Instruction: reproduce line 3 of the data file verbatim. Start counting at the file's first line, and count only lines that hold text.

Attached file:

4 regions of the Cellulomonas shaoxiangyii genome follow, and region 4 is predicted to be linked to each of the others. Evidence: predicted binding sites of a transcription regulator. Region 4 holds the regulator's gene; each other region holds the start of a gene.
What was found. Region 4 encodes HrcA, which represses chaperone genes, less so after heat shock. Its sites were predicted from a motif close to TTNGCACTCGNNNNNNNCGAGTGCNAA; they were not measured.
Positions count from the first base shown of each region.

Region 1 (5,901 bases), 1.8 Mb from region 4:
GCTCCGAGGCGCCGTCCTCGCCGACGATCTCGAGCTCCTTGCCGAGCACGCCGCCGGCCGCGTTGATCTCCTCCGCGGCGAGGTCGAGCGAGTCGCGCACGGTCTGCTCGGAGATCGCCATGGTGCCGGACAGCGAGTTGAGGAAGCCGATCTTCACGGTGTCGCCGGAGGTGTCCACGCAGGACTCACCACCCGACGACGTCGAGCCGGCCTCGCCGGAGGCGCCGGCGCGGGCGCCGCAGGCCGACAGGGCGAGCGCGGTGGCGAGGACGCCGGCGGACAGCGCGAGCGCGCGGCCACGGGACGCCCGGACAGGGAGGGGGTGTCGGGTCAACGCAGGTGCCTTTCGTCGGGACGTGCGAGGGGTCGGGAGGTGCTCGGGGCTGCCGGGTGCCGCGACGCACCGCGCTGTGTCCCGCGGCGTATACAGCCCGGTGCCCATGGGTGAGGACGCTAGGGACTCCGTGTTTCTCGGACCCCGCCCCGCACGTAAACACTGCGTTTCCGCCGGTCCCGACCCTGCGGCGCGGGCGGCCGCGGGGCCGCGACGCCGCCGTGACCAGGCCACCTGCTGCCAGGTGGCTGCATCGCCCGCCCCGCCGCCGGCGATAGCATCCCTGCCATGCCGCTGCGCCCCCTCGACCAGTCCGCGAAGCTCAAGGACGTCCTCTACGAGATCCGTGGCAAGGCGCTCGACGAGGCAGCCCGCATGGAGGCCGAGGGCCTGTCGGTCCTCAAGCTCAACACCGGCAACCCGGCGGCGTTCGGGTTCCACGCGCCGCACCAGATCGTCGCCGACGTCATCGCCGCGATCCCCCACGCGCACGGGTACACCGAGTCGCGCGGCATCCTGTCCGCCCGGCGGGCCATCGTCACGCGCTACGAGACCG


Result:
Positions count from the first base shown of each region.